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When parting on the lathe, avoid letting the parts fall.

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shooter123456

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#1
I was parting a piece of 3" aluminum round on the lathe. The chuck was spinning around 150 RPM and I turned the machine off as soon as it finished parting. I just let the part fall, thinking it would plop down like every other thing I have parted on the lathe. Unfortunately, the piece was too wide to fall down through the bed, instead it fell on one of the ways, caught a rotating jaw, and got jammed between the chuck jaw and the carriage. Luckily nothing was damaged but the chuck being forced to stop by the shiny new part you just finished isn't pleasant and could easily have broken something.

Here are some pictures of roughly what happened. I didn't think to take pictures right after, but this is a dramatic re-enactment hoping it will stop someone from repeating it in the future.






If you stick a drill bit in the chuck backwards and slide it in the hole (if you are parting something with a hole) it can catch it just fine.

 

BtoVin83

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#2
My brother was parting some 36" transite pipe and we used the crane to catch the part. That was fun
 

westerner

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#3
Beautiful parting job, tho. Obviously a correctly sharpened blade, perfectly set up in a rigid machine
 
D

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#4
Good try on the re-enactment. Next time try the csi method. Use a bit more blur and grain in your photos, crank up the saturation. Maybe tell the story from the jammed parts perspective, and some expensive camera cinematography angles.
 

Ray C

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#5
Good try on the re-enactment. Next time try the csi method. Use a bit more blur and grain in your photos, crank up the saturation. Maybe tell the story from the jammed parts perspective, and some expensive camera cinematography angles.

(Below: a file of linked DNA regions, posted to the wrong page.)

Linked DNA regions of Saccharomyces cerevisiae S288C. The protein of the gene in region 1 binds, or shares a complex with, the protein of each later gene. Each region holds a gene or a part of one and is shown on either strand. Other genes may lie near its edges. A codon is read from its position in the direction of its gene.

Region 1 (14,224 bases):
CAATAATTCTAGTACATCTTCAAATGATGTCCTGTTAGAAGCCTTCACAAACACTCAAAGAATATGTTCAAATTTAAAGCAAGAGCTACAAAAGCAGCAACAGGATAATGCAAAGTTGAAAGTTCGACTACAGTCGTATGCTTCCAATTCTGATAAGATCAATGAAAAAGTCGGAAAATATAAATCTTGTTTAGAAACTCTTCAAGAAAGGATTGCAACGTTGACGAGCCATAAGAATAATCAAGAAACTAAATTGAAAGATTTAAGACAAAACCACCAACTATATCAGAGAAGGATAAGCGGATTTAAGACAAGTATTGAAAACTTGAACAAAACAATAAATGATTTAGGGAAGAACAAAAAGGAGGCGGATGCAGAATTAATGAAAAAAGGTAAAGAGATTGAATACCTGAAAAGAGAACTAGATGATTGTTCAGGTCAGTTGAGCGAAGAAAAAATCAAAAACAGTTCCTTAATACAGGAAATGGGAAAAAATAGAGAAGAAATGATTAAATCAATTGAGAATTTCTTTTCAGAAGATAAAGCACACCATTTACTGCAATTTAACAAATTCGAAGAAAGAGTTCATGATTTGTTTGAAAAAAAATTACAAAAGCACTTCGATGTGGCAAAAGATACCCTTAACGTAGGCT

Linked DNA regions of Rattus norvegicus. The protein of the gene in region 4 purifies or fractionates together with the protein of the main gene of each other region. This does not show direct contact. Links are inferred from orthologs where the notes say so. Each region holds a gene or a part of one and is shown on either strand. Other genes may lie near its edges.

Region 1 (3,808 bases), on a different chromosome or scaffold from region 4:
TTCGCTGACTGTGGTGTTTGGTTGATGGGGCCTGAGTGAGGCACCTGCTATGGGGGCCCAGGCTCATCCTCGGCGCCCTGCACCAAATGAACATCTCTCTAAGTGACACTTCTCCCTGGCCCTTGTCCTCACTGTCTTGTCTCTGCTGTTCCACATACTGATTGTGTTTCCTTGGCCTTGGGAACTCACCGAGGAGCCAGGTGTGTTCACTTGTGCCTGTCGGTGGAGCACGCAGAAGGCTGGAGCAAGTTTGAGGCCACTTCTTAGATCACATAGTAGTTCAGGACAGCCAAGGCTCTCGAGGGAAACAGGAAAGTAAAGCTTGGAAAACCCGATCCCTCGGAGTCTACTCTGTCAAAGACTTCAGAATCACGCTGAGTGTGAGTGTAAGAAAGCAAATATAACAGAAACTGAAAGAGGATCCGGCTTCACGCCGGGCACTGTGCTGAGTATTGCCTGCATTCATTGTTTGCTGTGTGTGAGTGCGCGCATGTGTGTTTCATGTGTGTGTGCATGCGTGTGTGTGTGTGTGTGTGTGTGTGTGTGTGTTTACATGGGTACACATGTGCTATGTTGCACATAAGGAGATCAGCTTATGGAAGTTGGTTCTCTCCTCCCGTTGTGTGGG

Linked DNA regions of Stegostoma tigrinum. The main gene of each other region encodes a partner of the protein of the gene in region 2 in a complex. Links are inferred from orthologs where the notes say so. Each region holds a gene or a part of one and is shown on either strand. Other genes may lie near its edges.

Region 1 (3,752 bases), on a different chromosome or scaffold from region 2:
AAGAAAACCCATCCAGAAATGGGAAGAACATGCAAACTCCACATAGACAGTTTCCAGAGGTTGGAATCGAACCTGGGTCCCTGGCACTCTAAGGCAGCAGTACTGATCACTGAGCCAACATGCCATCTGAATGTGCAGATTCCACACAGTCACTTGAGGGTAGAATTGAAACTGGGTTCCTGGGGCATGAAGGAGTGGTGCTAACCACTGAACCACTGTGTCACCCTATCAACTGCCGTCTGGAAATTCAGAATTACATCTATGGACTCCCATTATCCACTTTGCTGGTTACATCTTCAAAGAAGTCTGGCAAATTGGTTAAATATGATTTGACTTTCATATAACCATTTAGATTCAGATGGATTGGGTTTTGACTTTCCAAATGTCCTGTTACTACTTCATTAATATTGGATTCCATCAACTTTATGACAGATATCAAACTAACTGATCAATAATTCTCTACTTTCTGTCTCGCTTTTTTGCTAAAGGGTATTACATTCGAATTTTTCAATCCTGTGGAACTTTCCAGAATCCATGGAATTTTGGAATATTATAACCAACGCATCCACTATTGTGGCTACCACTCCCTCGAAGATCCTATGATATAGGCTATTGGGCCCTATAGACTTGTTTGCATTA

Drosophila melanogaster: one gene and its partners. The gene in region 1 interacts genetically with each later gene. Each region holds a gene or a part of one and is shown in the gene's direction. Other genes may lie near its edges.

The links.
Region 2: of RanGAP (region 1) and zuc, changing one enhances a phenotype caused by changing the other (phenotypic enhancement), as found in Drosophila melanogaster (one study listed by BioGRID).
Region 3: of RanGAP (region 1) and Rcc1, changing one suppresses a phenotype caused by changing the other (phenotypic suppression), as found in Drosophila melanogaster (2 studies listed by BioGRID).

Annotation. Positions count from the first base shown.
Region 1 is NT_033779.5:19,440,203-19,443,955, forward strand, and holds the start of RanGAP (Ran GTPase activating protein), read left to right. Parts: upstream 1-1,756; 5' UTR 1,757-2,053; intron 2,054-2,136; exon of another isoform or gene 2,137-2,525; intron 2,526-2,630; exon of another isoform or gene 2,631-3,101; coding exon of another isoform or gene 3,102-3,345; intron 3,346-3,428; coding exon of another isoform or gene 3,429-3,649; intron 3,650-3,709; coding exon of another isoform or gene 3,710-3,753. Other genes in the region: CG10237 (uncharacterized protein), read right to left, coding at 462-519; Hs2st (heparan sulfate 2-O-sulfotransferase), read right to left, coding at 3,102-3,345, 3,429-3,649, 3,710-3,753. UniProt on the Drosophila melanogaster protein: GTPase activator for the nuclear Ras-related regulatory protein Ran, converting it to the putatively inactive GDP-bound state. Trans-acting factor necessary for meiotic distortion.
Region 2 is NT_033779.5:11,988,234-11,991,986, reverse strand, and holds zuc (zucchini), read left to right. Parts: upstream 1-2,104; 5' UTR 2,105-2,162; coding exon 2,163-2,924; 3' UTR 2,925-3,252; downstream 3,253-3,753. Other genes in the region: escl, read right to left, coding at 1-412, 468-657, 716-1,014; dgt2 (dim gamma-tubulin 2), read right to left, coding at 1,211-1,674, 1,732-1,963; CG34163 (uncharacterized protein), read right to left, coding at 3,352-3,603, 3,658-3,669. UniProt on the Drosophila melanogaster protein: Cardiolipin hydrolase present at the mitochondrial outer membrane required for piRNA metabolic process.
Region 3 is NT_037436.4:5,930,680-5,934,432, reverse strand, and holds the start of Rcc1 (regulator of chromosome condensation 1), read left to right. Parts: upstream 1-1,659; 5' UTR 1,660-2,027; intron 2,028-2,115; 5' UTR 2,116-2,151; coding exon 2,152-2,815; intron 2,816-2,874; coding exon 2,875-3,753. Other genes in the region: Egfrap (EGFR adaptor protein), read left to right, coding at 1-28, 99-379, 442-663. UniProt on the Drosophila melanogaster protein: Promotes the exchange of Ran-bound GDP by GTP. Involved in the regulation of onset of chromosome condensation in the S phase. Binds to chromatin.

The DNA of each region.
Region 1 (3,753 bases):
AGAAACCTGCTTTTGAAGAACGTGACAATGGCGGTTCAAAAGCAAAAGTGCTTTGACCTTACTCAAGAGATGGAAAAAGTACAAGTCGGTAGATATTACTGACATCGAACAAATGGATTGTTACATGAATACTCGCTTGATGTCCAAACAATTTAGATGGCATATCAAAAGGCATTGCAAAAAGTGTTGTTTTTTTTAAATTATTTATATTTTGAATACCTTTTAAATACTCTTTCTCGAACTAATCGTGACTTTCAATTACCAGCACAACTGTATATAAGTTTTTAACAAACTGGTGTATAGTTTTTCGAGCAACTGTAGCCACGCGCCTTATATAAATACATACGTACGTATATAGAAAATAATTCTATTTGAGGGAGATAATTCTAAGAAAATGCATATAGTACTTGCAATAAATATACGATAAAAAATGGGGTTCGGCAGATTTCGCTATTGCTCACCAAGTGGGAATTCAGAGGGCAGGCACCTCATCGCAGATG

LOL: And don't forget to interject commercial advertisements every 60 seconds followed replaying the last 40 seconds of the production when the commercial ends.

To the OP: Glad you posted this. It's a good thing to watch for.

Ray
 
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#6
The surface finish from that parting blade is remarkable.
 

RJSakowski

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#7
A good lesson to learn. I usually use a pin or drill bit in the tailstock chuck to catch small parts so I didn't have to fish them out of the chip pan. I never really thought about rogue large parts doing their worst.
 

Tony Pisano

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#9
I will often use a pencil in the bole to catch the pc.
 

Hoover

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#10
1/8" welding rod works great for catching parts
 

wlburton

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#11
I made a hand crank for my South Bend lathe for inside threading (it has a screw-on chuck so I'd rather not run it in reverse) and have used it for the last little bit of a "scary" parting-off (large diameter steel part had to be supported by the tail stock so the part was trapped between the stock and the live center) and it parted-off just fine under hand power. Whatever works!
 

KBeitz

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#12
You gotta use levitation. Your telling your age...
 
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